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Hot Dog! Gawkers Relish the Return of the Wienermobile


You look at it and you smile. Almost everybody does. Presumably because it's just plain silly.

An immense wiener curling upward from a vaguely shaped bun, moving on four wheels up the freeway. People see it, honk and wave. Children press their noses against car windows trying to get a better look.

It's the Wienermobile, survivor of what used to be an advertising art form: the automobile shaped like a tire, vacuum cleaner or milk bottle--whatever product you were selling.

By and large, national firms abandoned such local promotions when national TV became the advertising medium of choice. So did Oscar Mayer Foods Corp. of Madison, Wis., but it has recanted.

Now it pays about $1.4 million a year to keep six Wienermobiles moving throughout the United States. Each is piloted by two "hotdoggers," recent college graduates who throw themselves unashamedly into their daily PR appearances.

As the Wienermobile recently passed through Tustin with Tim Young at the wheel, Brittne Eickmann relaxed in a rear seat. She made it clear how silly she is willing to get. "I relish this job," she said, "but to keep it, you have to cut the mustard."

Asked to turn on the air conditioning, Young was hesitant: "Well, this isn't really a chili dog."

The Wienermobile program is designed to be a corny-copia of such puns, and people seem to eat them up. Soon after Eickmann and Young set up at a hamburger restaurant in Fullerton, parents began arriving with their children to gawk and peek inside. Men in business suits and roofers in tarred T-shirts wandered over from a nearby service station.

A middle-aged surfer declared it to be cool. "I didn't know this thing still existed," he added.

A construction worker asked for two of the seemingly endless number of "wiener whistles" handed out by the hotdoggers. They are tiny, tweeting replicas of the Wienermobile.

"The most common thing people say is, 'I remember this from when I was a kid,' " said Eickmann.

Created in 1936 and mothballed in 1973 in favor of TV advertising, the Wienermobile concept was revived six years ago and sent on tour for its 50th anniversary. It was so enfeebled by 13 years in storage that it had to be hauled on a flatbed truck to its destination, then fired up to limp onstage.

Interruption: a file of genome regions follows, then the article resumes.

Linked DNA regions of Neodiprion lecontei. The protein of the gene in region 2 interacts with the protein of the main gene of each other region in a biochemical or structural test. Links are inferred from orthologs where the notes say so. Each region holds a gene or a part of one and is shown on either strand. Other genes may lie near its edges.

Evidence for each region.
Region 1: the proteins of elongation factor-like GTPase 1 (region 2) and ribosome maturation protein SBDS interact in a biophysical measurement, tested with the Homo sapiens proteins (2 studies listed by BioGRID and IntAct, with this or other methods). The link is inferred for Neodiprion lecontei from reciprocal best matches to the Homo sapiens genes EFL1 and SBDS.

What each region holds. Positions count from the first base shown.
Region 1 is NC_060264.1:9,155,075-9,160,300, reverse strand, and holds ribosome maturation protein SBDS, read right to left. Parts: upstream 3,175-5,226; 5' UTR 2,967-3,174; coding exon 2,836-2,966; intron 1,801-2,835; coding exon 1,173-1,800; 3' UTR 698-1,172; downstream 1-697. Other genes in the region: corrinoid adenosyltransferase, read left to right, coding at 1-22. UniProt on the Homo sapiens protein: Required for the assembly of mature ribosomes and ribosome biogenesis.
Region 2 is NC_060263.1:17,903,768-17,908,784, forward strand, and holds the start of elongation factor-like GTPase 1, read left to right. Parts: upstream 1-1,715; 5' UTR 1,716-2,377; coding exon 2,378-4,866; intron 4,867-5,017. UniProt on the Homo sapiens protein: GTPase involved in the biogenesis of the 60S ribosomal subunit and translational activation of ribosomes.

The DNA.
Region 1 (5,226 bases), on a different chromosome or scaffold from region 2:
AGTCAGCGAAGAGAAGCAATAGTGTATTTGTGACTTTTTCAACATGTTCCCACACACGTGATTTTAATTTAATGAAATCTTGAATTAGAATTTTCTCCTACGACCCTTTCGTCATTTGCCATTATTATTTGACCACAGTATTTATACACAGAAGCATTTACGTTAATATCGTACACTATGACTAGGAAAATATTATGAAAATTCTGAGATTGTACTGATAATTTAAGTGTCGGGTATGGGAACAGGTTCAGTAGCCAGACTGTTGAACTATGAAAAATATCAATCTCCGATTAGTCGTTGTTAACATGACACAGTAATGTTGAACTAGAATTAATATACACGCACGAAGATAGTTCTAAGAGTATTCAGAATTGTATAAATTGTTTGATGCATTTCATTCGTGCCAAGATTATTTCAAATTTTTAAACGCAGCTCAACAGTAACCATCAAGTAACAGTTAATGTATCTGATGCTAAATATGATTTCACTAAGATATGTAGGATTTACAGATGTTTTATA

Nonetheless, it was a hit.

Tunneling straight into a vein of nostalgia, the Wienermobile attracted the kids of the '50s and '60s, who brought their kids to stops in 12 cities from West Virginia to Minnesota. Cities bypassed on the tour lodged protests.

"Those of you nurturing fond memories of Mr. Machine, Snippy the Scissors and the Beaver are being denied an opportunity--perhaps the very last--to relish an even greater cultural icon of your youth: the Wienermobile," complained the Chicago Tribune. Both the Oscar Mayer company and its first Wienermobile were built in Chicago, the paper recalled.

Oscar Mayer officials stopped short of saying they were surprised by the popularity of the tour. But they tried it one more summer before deciding whether a new fleet of Wienermobiles was worth the investment.

Popularity persisted. "In fact, Newsweek magazine covered it in Atlanta," said Phyllis A. Lovrien, vice president of Oscar Mayer corporate affairs, who had been lobbying management for years to reinstate the Wienermobile. "That issue arrived on our chairman's desk right about the time of the board meeting. It was great timing."

Such media attention continued after the 1988 Central Park debut of the current fleet, designed by the firm that created the Excalibur, a replica of the classic SSK Mercedes-Benz roadsters. Usually cynical, hard-bitten news writers embraced the Wienermobile as if it were a teddy bear.

It made the cover of Motor Trend. AutoWeek also "road-tested" it. Adweek featured it. The Los Angeles Times, the San Francisco Chronicle, Newsday, the Washington Times, the Wall Street Journal and scores of smaller local newspapers wrote about it, sometimes on the front page.

Lovrien said the Wienermobiles provoke an average of 100 million "media impressions" a year--that is, 100 million instances of someone seeing them in publications or broadcasts.

"Productmobiles" already had a long history by 1936, when Carl Mayer, son of one of the company's founders, decided that his firm needed one. A 13-foot, motorized, sheet-metal hot dog was built with an open cockpit atop the rear to carry another of the firm's new advertising symbols: a midget dubbed "Little Oscar, the world's smallest chef."

The original was used until the 1950s, when a new Wienermobile was designed--this time with the wiener resting on a bun. Five had been built by 1953, and they became the classics. One is on display at the Henry Ford Museum in Dearborn, Mich., as "the most successful and enduring 'productmobile' of all time."

A futuristic, bubble-nosed model was built in 1958, but mechanical problems sidelined it.

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